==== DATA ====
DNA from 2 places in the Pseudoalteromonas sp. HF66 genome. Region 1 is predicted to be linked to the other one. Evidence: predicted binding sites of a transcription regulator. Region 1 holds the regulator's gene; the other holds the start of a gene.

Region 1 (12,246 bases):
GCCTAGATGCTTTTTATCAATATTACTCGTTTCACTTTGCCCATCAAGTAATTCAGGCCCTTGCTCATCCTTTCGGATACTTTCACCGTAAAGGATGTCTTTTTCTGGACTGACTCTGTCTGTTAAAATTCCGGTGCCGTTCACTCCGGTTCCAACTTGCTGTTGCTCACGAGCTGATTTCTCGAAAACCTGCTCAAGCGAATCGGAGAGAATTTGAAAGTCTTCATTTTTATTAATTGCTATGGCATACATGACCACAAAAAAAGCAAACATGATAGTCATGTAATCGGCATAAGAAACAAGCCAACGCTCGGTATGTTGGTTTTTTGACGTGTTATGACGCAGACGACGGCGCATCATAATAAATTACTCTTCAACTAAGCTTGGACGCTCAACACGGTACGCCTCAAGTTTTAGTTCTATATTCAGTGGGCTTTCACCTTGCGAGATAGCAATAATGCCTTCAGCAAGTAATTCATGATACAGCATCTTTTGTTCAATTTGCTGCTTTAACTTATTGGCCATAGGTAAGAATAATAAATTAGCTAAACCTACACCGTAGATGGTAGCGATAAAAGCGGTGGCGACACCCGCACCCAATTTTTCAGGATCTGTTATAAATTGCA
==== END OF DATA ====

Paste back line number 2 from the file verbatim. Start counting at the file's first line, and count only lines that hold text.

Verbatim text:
Region 1 (12,246 bases):